L129 accidentally firing bursts?

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Ref: lower-powered ammo. Unless you've got a bad batch, that shouldn't be a problem with issued green spot should it?


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It won't be the ammunition. Do you have a very light hold on the rifle? Are you very light/skinny?
 

Lost_Boy

Old-Salt
I'm not the firer. The lad in question is a reasonable build and had built up a good fire position. His trigger control is likewise good.


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Unlikely in an AR type action I would think... this fault really only happens in guns that fire from an open bolt such as Sterlings and PPSh...

Basically it comes down to a broken the disconnector/sear. If it was a jammed firing pin it would slam fire..(i.e. fire when the bolt closes)

You DID do your function tests now didn't you?
Ive had it happen on an AK and an A5 shotgun.
 

HE117

LE
Ref: lower-powered ammo. Unless you've got a bad batch, that shouldn't be a problem with issued green spot should it?


Posted from the ARRSE Mobile app (iOS or Android)
Green spot?

Who's giving you Green spot..? RG haven't made any for ages.

Je sniffair un raton mon amis!
 
If this really is an issued weapon, unless you are an armourer you have no business doing any kind of function test or anything else with the weapon. It is to be placed in quarantine until it can be inspected by a class one armourer.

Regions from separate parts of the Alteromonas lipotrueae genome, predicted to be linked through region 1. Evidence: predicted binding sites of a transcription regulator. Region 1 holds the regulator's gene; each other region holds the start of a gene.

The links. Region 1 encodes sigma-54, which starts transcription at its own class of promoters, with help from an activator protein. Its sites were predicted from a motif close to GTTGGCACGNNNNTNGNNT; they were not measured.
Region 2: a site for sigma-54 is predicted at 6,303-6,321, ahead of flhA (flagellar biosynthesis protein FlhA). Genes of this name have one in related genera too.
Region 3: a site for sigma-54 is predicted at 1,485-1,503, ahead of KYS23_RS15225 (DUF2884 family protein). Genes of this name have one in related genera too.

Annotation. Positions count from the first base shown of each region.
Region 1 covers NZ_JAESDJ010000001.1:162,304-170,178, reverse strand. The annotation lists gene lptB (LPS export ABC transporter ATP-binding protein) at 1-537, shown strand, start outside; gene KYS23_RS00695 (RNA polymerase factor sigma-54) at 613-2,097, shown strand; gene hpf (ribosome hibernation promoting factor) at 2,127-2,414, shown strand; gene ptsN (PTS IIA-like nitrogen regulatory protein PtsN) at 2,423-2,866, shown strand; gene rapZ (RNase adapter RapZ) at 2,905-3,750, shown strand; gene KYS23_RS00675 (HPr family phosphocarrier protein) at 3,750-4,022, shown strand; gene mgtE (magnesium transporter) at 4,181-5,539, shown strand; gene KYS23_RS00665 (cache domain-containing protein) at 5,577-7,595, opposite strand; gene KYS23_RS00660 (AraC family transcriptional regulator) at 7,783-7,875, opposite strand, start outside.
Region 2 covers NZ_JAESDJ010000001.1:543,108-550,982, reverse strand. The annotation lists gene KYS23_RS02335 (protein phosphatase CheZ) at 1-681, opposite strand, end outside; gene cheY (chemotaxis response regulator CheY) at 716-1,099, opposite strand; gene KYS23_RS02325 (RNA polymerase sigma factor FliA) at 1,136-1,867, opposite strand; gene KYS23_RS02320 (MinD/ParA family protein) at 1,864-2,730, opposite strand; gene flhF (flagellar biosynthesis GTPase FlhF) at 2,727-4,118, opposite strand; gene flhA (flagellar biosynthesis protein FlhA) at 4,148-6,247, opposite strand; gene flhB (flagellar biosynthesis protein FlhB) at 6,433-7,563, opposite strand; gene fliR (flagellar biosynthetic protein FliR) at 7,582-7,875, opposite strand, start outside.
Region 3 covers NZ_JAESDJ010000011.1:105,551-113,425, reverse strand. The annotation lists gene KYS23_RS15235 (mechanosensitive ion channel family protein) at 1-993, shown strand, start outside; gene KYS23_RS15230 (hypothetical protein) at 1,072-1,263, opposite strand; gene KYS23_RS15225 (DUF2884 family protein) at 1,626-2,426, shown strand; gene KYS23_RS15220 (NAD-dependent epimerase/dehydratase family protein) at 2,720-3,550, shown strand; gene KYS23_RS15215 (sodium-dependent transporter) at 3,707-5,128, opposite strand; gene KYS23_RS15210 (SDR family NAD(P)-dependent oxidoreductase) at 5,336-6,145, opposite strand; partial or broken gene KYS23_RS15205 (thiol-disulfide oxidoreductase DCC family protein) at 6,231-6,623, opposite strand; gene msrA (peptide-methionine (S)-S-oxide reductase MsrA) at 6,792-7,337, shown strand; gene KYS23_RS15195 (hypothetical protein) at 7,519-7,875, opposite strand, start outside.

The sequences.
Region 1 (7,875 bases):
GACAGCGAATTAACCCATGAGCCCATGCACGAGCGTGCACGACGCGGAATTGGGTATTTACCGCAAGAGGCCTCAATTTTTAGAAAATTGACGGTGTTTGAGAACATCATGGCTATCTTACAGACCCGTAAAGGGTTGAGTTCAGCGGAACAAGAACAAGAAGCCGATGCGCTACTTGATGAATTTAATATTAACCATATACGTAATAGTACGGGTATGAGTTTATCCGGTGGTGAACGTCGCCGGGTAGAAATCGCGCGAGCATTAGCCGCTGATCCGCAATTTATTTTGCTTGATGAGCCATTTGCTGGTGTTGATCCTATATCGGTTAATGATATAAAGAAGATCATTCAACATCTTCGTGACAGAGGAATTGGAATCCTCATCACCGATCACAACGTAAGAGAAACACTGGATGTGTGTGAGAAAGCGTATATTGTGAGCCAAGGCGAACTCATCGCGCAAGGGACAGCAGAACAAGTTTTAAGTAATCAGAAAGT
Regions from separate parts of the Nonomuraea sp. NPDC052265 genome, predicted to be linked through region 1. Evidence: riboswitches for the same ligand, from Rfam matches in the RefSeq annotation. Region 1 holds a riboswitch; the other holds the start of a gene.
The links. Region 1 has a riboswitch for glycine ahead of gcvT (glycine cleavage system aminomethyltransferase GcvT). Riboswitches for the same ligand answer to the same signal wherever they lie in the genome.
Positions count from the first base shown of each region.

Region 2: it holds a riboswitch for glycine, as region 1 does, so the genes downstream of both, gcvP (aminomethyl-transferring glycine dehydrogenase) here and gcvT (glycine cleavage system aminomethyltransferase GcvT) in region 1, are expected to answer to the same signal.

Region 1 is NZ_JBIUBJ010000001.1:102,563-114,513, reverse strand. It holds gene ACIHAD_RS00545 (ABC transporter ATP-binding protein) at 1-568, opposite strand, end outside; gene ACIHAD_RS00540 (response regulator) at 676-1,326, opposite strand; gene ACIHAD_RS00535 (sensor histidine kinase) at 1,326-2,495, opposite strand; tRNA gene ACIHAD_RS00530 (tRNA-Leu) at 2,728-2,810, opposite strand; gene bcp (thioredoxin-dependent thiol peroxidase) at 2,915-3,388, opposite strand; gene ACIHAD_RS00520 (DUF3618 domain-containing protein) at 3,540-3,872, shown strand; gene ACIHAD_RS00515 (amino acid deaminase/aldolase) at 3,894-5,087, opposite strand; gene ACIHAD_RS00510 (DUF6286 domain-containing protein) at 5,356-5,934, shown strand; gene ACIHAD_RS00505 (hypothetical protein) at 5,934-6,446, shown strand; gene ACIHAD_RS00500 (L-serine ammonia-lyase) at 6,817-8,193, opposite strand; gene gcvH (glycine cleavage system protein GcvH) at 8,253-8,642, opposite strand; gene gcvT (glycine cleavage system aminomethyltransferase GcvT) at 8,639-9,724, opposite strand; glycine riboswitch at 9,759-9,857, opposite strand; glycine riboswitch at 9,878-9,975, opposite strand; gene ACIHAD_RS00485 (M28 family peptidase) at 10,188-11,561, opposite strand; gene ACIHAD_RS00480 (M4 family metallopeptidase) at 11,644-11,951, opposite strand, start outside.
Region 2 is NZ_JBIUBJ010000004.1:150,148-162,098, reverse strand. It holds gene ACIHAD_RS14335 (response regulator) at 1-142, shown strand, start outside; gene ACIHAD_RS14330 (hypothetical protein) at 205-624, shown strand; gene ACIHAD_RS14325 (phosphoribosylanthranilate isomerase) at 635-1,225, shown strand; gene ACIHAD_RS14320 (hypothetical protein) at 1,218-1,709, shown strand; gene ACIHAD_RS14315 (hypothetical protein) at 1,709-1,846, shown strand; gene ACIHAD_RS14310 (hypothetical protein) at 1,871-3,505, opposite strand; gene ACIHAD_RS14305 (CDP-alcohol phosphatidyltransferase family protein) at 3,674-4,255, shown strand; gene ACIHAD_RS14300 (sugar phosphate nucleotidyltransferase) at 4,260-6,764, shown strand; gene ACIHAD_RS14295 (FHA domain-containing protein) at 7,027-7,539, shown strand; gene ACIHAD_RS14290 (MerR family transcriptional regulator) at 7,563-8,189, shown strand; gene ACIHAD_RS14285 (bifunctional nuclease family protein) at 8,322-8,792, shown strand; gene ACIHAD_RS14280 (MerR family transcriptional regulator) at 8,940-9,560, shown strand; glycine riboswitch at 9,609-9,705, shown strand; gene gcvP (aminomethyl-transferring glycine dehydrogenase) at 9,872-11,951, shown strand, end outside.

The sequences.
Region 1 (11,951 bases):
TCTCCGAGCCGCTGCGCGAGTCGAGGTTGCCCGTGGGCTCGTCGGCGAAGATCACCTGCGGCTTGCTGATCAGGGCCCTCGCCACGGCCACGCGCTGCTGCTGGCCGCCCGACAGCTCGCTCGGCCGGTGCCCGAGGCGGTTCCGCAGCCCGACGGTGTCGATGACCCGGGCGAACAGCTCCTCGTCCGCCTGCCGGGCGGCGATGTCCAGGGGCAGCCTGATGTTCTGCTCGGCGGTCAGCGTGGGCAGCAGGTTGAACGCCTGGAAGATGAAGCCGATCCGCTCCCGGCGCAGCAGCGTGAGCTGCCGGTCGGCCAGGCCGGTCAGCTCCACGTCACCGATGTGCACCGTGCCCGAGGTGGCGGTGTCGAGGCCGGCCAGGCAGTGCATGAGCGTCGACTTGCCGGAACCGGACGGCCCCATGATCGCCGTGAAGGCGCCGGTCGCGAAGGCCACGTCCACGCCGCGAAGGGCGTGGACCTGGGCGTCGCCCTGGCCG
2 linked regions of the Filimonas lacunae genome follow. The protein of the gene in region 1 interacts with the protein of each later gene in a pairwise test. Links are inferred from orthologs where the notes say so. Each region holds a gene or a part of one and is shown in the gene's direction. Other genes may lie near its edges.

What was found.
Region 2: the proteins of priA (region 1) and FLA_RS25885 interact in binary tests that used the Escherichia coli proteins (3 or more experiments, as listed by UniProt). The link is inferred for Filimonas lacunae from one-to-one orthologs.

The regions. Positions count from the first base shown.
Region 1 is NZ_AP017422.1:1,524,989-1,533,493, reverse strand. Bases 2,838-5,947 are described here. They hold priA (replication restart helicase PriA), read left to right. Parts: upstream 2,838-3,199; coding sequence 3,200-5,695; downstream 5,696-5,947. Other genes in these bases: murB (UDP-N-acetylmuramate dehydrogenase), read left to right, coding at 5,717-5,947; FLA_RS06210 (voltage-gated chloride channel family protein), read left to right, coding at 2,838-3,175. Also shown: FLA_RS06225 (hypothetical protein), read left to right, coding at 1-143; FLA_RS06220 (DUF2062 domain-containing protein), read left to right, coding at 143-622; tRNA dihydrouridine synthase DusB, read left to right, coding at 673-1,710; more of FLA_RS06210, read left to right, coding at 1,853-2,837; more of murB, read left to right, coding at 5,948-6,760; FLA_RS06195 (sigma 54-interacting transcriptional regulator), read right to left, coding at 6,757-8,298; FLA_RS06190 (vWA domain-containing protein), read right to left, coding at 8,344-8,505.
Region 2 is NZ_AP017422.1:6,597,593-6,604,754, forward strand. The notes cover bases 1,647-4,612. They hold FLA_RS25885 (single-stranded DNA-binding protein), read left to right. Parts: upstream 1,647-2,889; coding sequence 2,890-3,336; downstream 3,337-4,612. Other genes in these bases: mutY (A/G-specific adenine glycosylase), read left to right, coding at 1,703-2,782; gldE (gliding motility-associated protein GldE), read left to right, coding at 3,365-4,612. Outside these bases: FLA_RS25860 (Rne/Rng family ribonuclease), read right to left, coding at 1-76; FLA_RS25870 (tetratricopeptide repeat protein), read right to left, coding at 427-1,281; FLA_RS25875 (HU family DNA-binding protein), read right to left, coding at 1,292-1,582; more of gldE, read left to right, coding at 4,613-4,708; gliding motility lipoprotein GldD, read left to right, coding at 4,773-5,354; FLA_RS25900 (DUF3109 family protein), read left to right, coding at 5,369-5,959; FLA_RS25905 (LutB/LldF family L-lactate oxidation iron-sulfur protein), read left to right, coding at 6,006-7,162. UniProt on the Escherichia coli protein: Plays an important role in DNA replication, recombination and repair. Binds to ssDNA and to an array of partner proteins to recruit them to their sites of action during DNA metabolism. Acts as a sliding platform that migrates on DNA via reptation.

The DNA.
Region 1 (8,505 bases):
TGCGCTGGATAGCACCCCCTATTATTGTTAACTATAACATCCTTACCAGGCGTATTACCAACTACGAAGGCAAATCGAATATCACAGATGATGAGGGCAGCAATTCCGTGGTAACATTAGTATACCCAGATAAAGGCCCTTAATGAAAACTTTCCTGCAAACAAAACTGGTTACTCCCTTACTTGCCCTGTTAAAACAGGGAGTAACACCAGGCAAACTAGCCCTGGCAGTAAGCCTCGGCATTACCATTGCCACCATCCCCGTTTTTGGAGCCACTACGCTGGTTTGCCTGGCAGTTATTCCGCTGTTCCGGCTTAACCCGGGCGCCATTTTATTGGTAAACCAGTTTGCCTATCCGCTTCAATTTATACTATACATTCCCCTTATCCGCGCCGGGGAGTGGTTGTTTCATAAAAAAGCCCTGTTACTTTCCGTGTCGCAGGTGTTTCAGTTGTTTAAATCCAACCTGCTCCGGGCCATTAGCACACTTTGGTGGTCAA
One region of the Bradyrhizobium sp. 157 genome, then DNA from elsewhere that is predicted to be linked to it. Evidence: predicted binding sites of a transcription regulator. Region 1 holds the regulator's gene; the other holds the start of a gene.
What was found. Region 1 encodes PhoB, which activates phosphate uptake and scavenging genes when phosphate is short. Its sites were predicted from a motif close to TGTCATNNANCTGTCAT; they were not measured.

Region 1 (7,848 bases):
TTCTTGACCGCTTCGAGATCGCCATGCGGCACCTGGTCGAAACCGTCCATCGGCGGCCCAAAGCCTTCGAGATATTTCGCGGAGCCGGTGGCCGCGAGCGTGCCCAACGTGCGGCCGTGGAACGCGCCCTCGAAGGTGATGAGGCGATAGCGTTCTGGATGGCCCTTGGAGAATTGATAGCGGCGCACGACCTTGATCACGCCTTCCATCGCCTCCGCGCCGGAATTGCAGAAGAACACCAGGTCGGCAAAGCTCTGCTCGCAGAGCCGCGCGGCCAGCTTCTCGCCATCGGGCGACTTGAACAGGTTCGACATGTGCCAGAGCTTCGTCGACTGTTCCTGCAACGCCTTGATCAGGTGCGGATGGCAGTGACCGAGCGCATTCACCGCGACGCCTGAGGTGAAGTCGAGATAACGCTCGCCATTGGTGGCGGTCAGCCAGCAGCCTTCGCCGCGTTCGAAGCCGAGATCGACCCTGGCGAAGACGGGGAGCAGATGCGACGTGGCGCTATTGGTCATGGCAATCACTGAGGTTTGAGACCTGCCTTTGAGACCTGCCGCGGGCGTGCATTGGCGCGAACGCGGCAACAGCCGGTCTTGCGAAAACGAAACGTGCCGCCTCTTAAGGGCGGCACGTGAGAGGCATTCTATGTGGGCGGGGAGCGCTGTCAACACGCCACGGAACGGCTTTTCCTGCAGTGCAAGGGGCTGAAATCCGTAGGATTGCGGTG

HE117

LE
Ive had it happen on an AK and an A5 shotgun.
Have you..? never seen that!

The usual cause of double taps is when the breech does not recoil far enough to get caught on the sear. It picks up another round and fires it.. but that is only with an open bolt design.

An AK has a rotary bolt.. it cannot fire until the breech cycles and closes, clearing the striker to be hit by the hammer.. If the gas is not sufficient, the usual failure is for the case to stick on the eject part before the reload cycle can start.. The AK can double tap from a worn sear which releases the hammer when the breech closes.. (or someone sets the change lever wrongly..)

An A5 however works on the long recoil principle.. both the block and the barrel recoil together until the block catches on the interruptor. The barrel then returns to battery and the block is released to pick up another round... I have used an A5 for years with all sorts of ammo (quite a lot home made) and never had a double tap. What usually happens is that the barrel and block do not reach the interruptor and they both just go back with the fired case in the breech.. either that or the empty case stove pipes in the ejection port...

Not doubting you.. but just can't see how it would happen....
 

HE117

LE
If this really is an issued weapon, unless you are an armourer you have no business doing any kind of function test or anything else with the weapon. It is to be placed in quarantine until it can be inspected by a class one armourer.
Eh no..

Weapon handling drills now require you to carry out a "function test" after reassembling a weapon to make sure that the main functions such as the safety catch and the fire selector switch are working correctly. In other words this fault should have been picked up before the weapon was fired..